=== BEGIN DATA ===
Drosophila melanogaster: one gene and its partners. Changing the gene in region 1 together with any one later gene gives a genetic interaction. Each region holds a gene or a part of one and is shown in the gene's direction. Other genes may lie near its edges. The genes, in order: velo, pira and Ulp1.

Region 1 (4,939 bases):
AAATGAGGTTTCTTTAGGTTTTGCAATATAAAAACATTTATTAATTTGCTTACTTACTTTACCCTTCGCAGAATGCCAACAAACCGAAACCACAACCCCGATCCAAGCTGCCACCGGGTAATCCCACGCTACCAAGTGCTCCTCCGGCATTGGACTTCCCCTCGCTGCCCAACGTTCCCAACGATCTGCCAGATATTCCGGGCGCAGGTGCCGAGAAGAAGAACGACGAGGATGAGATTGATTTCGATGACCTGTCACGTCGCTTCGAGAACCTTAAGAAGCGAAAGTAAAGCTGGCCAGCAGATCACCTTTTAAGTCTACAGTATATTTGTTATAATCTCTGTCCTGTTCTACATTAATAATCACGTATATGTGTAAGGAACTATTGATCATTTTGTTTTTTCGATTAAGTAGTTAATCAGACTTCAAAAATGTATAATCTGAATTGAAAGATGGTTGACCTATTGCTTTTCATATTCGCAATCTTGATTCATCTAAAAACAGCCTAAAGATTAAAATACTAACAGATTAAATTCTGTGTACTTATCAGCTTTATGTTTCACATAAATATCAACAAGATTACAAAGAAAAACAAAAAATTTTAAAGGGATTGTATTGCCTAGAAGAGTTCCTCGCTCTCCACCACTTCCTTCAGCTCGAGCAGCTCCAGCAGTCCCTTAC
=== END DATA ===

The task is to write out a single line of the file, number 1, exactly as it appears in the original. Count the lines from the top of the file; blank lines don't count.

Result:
Drosophila melanogaster: one gene and its partners. Changing the gene in region 1 together with any one later gene gives a genetic interaction. Each region holds a gene or a part of one and is shown in the gene's direction. Other genes may lie near its edges. The genes, in order: velo, pira and Ulp1.